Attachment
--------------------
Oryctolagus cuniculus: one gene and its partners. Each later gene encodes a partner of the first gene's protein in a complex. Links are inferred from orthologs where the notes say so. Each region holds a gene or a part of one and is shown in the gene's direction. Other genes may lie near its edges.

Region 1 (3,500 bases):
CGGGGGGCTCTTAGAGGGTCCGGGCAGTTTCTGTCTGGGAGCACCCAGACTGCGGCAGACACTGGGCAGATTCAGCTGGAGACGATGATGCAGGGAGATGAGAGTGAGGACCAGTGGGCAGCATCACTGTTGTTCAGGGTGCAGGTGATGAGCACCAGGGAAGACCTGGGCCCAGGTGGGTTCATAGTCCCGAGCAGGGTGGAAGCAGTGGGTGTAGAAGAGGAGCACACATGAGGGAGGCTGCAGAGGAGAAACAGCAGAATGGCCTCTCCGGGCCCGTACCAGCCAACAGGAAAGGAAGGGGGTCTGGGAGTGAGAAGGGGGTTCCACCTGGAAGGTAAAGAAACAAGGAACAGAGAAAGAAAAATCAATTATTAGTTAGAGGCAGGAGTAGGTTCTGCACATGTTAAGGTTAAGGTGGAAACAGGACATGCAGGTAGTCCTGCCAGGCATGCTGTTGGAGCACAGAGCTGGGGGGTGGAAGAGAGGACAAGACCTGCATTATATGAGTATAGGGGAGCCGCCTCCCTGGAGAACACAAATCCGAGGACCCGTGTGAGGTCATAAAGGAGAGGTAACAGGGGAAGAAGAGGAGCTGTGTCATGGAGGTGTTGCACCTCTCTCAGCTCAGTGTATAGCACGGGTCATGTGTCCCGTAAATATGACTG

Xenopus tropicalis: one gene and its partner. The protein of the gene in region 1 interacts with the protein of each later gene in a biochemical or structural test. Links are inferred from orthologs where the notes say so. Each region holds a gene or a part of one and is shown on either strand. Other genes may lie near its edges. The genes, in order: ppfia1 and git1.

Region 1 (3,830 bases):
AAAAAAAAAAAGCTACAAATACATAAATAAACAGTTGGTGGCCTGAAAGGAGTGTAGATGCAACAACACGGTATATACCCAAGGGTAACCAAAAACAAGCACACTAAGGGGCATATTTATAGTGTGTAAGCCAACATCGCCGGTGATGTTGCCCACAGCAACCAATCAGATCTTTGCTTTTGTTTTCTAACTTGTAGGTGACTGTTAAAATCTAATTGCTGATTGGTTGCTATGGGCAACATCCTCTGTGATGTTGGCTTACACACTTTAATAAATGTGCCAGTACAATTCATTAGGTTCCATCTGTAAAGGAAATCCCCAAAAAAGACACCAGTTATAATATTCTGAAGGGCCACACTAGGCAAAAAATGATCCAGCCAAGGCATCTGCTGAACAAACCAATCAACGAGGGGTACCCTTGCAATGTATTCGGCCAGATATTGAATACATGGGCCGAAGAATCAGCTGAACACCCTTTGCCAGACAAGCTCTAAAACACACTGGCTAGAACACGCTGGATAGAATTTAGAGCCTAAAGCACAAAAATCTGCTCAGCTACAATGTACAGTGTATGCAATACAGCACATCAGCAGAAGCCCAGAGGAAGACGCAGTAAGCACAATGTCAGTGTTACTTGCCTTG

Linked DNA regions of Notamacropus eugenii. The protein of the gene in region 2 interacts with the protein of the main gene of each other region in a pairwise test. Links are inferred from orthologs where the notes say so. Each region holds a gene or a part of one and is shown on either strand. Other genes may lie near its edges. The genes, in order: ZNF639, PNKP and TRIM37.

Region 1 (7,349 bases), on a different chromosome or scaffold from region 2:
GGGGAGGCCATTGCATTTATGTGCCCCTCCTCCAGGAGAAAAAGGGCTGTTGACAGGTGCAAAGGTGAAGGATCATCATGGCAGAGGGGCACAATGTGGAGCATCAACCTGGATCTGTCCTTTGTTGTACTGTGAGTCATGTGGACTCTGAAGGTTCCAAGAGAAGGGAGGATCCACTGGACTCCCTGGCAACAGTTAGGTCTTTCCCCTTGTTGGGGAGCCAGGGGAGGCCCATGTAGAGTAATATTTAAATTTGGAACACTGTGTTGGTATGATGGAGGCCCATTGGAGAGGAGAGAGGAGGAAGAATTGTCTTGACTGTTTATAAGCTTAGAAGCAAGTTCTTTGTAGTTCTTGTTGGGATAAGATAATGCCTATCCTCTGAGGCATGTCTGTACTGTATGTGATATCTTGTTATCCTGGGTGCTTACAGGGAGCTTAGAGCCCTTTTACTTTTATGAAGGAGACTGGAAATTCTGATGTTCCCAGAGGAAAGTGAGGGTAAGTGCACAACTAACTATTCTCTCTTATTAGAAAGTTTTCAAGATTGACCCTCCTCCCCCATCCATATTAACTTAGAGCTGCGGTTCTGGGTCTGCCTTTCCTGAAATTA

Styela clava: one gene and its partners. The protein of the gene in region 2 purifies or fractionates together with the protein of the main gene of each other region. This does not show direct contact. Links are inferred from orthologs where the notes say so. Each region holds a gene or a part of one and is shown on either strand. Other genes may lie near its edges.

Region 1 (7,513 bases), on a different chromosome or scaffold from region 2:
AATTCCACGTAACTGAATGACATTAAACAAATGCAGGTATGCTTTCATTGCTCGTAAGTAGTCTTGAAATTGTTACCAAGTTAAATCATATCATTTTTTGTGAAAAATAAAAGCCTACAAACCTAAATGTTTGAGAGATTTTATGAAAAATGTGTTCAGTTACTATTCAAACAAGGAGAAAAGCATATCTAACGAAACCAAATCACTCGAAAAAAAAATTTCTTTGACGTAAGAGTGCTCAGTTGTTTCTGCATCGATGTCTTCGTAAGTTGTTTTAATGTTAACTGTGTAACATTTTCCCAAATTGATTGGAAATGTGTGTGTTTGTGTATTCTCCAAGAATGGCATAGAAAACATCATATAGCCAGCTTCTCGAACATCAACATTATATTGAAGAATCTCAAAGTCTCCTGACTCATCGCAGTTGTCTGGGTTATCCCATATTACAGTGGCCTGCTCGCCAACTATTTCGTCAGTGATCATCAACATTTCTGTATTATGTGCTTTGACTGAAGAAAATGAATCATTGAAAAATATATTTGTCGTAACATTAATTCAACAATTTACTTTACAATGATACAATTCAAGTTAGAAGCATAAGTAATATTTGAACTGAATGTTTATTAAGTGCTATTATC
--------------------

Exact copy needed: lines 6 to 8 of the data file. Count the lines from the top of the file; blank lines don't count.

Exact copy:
AAAAAAAAAAAGCTACAAATACATAAATAAACAGTTGGTGGCCTGAAAGGAGTGTAGATGCAACAACACGGTATATACCCAAGGGTAACCAAAAACAAGCACACTAAGGGGCATATTTATAGTGTGTAAGCCAACATCGCCGGTGATGTTGCCCACAGCAACCAATCAGATCTTTGCTTTTGTTTTCTAACTTGTAGGTGACTGTTAAAATCTAATTGCTGATTGGTTGCTATGGGCAACATCCTCTGTGATGTTGGCTTACACACTTTAATAAATGTGCCAGTACAATTCATTAGGTTCCATCTGTAAAGGAAATCCCCAAAAAAGACACCAGTTATAATATTCTGAAGGGCCACACTAGGCAAAAAATGATCCAGCCAAGGCATCTGCTGAACAAACCAATCAACGAGGGGTACCCTTGCAATGTATTCGGCCAGATATTGAATACATGGGCCGAAGAATCAGCTGAACACCCTTTGCCAGACAAGCTCTAAAACACACTGGCTAGAACACGCTGGATAGAATTTAGAGCCTAAAGCACAAAAATCTGCTCAGCTACAATGTACAGTGTATGCAATACAGCACATCAGCAGAAGCCCAGAGGAAGACGCAGTAAGCACAATGTCAGTGTTACTTGCCTTG

Linked DNA regions of Notamacropus eugenii. The protein of the gene in region 2 interacts with the protein of the main gene of each other region in a pairwise test. Links are inferred from orthologs where the notes say so. Each region holds a gene or a part of one and is shown on either strand. Other genes may lie near its edges. The genes, in order: ZNF639, PNKP and TRIM37.

Region 1 (7,349 bases), on a different chromosome or scaffold from region 2: